In January before the Tucson 2020 show we decided to work a small exploratory dig at a private property in Southern AZ. We had been working with the land owners  the past year, trying to open the property to more public access. During this time we had discovered a zone that was producing small clusters and individual Japan law twins. Some of these crystals were showing secondary if not primary amethyst, this peaked our interest.

The general region is an odd combination of folded Limestone, and  granite and igneous intrusions. Where numerous skarn viens meet the limestone quartz, copper, tungsten and other mineralizations occur. Mining began as early as the late 1600’s by the Jesuits using forced Native labor to mine silver. Major silver mining occurred in the 1800S and copper in the late 1800s to the early 1900s. 

As specimen collection grew in popularity this area was dug extensively for highly valued Japan law twins. Many great mineral specimens came out of this region from surface and underground exploration. Other notable minerals included amethyst quartz, andradite garnets and calcites. 



 Known for it’s Japan Law quartz twins this was once a classic Arizona location for rockhounds and serious miners alike.  About twenty years ago a land developer bought these patented mining claims and created a large lot subdivision.  As lots sold and a couple of the owners moved in the homeowner association decided to restrict diggers and prosecute trespassers.  Since this time the only specimens to come out of this area have been surface collecting sometimes allowed by some of the land owners and small pockets taken out by trespassers technically Claim jumpers as these are patented mining claims. 

We have been working with land owners in the area for years to allow us limited digs with their permission and supervision.


 Our dig began In a scarn vien that runs from small mine to small mine.  Digging next to me in the side of a small excavation from the old mine, Dano Fortunado an Arizona local and I had found a small but productive surface pocket. Many years previously I had found a zone of iron rich small twin clusters that displayed iridescence in this pit. This pocket however was more the classic twins from this locality with a secondary hazy quartz growth hiding the clear quartz underneath. With the nice twin clusters we found some amethyst rosettes. In the time between the owners of the property had let some Arizona diggers in that supposedly found several twin plates with some amethyst twins. This was encouraging enough for me to plan a return with a small machine and some help.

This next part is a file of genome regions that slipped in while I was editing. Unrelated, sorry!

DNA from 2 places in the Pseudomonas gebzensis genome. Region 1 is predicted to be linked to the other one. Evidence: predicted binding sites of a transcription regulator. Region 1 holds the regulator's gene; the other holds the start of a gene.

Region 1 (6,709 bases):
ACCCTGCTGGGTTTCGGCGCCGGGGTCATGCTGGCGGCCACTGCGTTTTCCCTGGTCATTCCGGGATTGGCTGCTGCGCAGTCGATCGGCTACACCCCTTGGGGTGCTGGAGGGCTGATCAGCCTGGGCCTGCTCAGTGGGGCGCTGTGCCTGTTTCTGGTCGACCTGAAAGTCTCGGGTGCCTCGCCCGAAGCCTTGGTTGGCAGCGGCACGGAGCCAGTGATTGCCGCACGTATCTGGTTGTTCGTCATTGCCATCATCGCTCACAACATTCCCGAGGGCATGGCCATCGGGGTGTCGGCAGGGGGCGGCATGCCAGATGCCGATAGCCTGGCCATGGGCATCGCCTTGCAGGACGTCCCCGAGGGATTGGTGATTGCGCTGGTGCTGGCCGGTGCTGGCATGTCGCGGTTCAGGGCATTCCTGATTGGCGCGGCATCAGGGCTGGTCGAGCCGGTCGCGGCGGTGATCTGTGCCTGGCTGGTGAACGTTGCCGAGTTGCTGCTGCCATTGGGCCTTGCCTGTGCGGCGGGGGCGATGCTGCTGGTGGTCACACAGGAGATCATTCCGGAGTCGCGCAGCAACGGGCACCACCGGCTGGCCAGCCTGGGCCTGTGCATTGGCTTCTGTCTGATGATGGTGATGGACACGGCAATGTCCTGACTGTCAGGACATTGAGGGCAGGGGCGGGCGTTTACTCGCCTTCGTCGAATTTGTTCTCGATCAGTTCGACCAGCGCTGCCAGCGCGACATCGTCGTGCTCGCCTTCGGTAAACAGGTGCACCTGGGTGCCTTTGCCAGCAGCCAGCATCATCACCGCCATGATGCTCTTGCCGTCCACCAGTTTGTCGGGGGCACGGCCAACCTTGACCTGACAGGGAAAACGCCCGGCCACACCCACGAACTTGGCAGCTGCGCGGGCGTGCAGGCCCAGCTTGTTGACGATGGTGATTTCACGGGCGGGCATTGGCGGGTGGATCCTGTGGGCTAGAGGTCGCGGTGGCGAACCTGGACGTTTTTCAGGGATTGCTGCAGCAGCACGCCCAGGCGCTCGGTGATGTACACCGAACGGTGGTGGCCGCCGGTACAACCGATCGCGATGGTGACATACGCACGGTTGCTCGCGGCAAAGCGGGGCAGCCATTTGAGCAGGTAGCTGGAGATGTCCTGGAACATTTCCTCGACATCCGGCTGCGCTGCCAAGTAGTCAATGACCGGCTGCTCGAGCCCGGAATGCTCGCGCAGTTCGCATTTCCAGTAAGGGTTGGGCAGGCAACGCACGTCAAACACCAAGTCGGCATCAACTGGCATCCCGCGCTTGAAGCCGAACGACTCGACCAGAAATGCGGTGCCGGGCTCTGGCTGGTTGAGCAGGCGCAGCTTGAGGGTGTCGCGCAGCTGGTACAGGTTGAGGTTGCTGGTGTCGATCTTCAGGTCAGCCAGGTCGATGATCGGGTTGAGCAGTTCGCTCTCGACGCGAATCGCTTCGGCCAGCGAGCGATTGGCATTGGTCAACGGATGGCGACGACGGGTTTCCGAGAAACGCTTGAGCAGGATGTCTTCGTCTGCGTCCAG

After working a machine on a trailer up and over the pass and to the  area, we were ready to start work. Kiel Stroupe and Carey Williams had come to document the dig with videos, in the long run however they spent much of their time pulling crystals from the vent. We started by clearing the area of old tailing and medium sized scarn boulders. As we cleaned the area up we were confronted with small viens of crystalized quartz and small twins disappearing into huge boulders of hard green garnet. We hadn’t come prepared to drill and blast. As often seems to happen while scrapeing along these tight seems, one area under a formidable wall began to open up.

As the vein structure opened leading us under the boulder wall numerous small and medium twins and broken twins starting falling into our hands. Before to long we were plunging our hands under the wall into the loose decomposed skarn to pull out larger and larger clusters, most revealing twins. It was January 18th, Martin Luther King Jr. day.


From this stage we continued to widen our access into what was once a hydrothermal chimney.  We carefully removed two huge plates of interwoven japan law twins.  The two fit together making a plate over 2 1/2 feet long and 16+ inches across.  As we later cleaned these plates we were a little disappointed to see pieces broken long ago and reattached with silica. The Plate had countless good twins but the earth had moved and changed it a bit much to make it the museum piece we originally hoped we had excavated.   

We continued to works the zone from the bottom and top. some small rosettes of amethystine quartz were found, however all of the amethyst found seemed to be a secondary quartz. One piece in particular showed twins the a secondary amethyst and andradite crystals all together. We also found some interesting epimorphs of quartz after calcite and odd chalcedony balls.


All in all it was a successful dig. Although we again reached hard rock I am sure this vent continues further into the depths. We hope to approach this dig again with some different tools and ingenuity. 



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